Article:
Yes, I know it has been weeks since kCura’s Relativity Fest in Chicago, but that was the first of a series of events, each of which got in the way of reporting on the last. I gave a brief summary of the Autumn’s activities in my article Not much time at my desk as the Autumn season begins. Now I can go back over some of them to pull out whatever still seems important.
Relativity Fest has outgrown its previous home and moved this year to the larger Hilton Chicago. As always, its agenda included practical workshops for users, legal subjects from judges and practitioners, and sessions on eDiscovery practice; between them these cover the full range of people and skills involved in eDiscovery. As always with kCura, hard work was mixed with fun. Part of kCura’s success has been the way it combines the serious stuff with a feeling of “community” (I hate the word, but it is sometimes useful) in which all the participants have a share – lawyers, developers, partners, users and technical people.
I went there for multiple purposes – to catch up with what kCura is doing, to talk about the hot issue of cross-border discovery and to record some video interviews with users and others.
Apart from software developments and an ever more impressive list of statistics about users and volumes, kCura launched the new Relativity Academic Partner Program whose purpose is to give law and paralegal students access to hands-on eDiscovery training to prepare them for the future of litigation. Nearly 50 Law schools and paralegal programs are already part of this, with access to resources like in-person training and the Relativity Customer Portal, where instructors can exchange ideas online and have access to the kCura support team. There is an interview with Cinthia Motley, adjunct professor at Chicago Kent College of Law, on the Relativity Blog.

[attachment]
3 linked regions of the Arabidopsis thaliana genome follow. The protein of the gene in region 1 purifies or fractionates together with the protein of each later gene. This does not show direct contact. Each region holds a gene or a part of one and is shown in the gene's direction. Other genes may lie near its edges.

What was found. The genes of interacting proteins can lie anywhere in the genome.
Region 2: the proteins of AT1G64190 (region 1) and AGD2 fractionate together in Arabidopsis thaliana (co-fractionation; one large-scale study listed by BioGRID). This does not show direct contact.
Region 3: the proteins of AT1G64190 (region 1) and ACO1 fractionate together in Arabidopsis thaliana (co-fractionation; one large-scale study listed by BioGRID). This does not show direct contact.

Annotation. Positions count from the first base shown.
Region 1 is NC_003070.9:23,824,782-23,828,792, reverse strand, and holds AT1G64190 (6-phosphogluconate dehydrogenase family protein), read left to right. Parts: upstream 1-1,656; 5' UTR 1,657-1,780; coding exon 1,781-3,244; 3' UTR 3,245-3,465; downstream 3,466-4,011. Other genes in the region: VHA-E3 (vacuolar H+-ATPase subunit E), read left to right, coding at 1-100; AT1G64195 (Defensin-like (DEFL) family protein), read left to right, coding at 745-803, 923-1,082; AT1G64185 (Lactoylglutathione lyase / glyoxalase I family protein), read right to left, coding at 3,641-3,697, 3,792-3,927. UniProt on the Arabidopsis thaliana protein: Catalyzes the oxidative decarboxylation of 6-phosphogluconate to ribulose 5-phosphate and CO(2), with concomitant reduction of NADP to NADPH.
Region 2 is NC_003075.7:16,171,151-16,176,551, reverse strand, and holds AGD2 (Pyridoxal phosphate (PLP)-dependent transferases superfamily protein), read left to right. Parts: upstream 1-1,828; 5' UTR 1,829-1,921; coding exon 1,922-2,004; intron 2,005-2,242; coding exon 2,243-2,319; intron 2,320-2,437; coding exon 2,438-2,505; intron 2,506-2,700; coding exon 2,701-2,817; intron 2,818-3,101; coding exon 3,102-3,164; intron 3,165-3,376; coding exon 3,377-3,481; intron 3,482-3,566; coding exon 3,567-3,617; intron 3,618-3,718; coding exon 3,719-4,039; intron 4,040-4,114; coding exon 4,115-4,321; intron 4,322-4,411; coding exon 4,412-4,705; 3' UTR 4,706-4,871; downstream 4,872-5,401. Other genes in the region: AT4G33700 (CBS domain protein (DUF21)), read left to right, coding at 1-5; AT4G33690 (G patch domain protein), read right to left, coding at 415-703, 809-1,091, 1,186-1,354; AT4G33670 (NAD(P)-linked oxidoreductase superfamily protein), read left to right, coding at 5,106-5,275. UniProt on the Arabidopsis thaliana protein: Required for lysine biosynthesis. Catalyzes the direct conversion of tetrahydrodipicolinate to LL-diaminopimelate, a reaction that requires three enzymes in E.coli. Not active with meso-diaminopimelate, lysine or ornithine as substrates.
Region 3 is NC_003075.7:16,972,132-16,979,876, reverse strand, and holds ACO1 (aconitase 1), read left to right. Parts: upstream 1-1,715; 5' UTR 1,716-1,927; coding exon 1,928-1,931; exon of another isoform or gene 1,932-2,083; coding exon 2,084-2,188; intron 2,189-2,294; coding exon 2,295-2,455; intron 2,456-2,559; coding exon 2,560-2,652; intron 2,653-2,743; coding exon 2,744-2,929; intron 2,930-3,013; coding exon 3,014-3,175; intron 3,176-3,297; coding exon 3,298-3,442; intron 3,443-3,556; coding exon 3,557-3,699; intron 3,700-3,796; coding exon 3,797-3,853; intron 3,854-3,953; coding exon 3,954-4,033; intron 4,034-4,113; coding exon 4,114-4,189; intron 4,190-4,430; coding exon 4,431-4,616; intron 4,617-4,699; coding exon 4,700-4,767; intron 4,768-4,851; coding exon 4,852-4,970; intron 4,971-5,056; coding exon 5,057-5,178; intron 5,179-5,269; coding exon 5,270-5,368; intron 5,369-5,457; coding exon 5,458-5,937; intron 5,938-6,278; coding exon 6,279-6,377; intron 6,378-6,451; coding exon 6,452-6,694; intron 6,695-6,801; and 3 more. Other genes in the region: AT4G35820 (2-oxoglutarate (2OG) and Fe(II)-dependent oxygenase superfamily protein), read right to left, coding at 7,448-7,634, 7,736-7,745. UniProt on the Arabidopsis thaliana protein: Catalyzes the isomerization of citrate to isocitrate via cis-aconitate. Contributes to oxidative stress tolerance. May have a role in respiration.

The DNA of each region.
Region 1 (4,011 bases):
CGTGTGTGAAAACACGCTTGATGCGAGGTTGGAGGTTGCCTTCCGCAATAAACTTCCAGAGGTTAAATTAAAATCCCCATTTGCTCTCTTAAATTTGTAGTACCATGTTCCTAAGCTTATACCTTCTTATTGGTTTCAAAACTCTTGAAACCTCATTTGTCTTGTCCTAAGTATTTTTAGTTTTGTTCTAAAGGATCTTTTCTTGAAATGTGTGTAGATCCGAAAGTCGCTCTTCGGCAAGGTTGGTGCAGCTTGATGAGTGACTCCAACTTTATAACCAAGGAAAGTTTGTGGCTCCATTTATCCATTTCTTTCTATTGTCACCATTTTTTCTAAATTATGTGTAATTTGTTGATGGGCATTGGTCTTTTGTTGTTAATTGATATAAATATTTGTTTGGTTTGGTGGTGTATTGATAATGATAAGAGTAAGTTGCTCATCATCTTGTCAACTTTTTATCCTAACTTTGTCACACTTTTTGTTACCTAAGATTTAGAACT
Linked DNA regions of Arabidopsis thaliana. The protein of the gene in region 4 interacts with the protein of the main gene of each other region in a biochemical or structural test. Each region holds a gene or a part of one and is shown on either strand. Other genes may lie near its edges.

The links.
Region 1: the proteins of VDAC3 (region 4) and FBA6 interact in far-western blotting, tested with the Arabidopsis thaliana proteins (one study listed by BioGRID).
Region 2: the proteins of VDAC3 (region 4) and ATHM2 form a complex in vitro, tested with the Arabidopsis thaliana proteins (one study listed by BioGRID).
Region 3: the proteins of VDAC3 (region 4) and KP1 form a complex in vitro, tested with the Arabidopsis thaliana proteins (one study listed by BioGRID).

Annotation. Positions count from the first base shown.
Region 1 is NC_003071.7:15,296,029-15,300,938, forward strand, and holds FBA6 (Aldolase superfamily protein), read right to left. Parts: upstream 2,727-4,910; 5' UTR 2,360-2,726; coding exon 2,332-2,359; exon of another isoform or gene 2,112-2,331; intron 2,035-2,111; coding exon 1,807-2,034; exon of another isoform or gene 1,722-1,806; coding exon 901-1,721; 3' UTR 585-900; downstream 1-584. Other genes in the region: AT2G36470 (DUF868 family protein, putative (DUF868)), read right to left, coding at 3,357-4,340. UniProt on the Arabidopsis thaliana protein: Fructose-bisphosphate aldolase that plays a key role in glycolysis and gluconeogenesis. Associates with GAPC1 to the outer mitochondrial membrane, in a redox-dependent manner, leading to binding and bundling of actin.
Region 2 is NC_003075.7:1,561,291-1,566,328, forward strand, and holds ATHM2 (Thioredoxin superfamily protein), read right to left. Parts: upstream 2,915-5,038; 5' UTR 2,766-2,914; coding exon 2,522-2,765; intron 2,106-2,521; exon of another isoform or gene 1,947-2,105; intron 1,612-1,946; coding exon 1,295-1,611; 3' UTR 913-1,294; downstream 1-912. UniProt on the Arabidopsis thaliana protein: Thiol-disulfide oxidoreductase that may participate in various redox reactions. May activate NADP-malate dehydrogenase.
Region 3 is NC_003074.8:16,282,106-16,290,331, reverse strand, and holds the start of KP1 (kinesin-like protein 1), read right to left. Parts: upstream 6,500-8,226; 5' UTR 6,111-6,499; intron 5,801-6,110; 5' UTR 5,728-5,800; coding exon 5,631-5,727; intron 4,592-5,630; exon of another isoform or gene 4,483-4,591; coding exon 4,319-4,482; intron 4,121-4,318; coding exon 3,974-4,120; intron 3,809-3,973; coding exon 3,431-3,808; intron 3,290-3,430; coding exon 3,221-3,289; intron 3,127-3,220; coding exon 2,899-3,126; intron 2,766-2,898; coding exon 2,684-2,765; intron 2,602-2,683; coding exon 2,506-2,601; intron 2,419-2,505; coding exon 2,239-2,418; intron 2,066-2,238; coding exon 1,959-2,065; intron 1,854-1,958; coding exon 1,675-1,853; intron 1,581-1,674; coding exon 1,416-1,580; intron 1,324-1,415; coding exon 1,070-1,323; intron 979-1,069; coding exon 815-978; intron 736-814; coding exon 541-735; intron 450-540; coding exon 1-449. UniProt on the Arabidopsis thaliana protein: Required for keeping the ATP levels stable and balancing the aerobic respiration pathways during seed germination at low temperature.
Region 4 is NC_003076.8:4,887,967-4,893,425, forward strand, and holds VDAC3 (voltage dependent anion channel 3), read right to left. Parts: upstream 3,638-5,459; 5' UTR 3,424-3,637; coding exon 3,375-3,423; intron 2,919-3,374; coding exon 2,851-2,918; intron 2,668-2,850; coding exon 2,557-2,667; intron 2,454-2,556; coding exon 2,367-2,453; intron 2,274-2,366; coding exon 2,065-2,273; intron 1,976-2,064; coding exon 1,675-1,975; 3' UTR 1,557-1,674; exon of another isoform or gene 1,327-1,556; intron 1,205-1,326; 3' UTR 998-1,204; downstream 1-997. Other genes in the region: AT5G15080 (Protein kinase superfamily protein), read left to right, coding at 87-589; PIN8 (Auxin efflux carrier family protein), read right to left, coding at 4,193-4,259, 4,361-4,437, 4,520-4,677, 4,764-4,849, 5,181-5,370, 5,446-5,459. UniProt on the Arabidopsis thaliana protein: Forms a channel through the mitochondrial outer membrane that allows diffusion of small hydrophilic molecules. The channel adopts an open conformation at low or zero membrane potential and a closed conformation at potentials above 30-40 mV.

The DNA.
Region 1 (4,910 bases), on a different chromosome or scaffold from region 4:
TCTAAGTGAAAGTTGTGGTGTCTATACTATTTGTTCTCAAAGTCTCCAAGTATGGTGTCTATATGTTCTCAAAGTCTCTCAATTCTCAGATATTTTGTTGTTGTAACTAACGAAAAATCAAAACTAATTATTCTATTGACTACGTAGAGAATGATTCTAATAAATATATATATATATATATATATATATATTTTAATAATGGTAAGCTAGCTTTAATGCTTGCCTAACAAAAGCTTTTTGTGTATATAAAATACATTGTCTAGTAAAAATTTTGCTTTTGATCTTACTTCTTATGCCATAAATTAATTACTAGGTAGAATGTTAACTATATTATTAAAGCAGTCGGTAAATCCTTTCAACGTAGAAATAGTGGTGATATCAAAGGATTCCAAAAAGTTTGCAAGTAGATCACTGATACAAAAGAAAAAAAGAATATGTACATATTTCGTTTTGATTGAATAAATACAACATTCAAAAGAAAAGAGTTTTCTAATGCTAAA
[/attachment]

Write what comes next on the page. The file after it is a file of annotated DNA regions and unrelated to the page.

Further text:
David Horrigan moderated a heavyweight judicial panel which covered a wide range of subjects with inevitable authority on the topic Learn what judges want litigators to know about technology and cooperation. You can find a video of that session here.
I was already booked to talk about cross-border discovery, and the Schrems Safe Harbour decision gave a new focus to the subject.
First I took part in a session at the Relativity Fest Executive Summit along with Timothy McHugh of William Blair, Sean Pike of IDC and kCura’s own David Horrigan. Between us, we looked at future trends in eDiscovery for law firms and their clients; my particular focus was on the non-US market, and on potential growth of work as a result of Schrems and broader privacy and data protection developments.
We had a formal panel on that subject as well. David Horrigan, Patrick Burke of Seyfarth Shaw and I talked to a packed room about the implications of data protection enforcement as it conflicted with US demands for litigation and regulation, including practical guidance for those faced with actually tackling the issues. Patrick Burke and I have been doing this together for many years (that’s us on the right) and, in my video interview with him he gave us a succinct but comprehensive summary of the issues and the potential solutions. The video of our panel can be found here (and yes, I should have had my hair cut).
The other main component of my visit was to interview Relativity users, including Richard Lutkus of Seyfarth Shaw and Hytham Aly of Altep. Many of our videos are recorded in noisy corridors or cramped hotel bedrooms. kCura did us proud, with space in the impressive Normandie lounge, created from panels and furniture from the French ocean liner SS Normandy. The picture shows our setup, with my son Will in charge.
This was a great event whatever your purpose in going. In addition to the work and social aspects of the event itself, Will and I had the opportunity to spend a sunny day walking round Chicago, with lunch at my favourite restaurant in the US, the Purple Pig.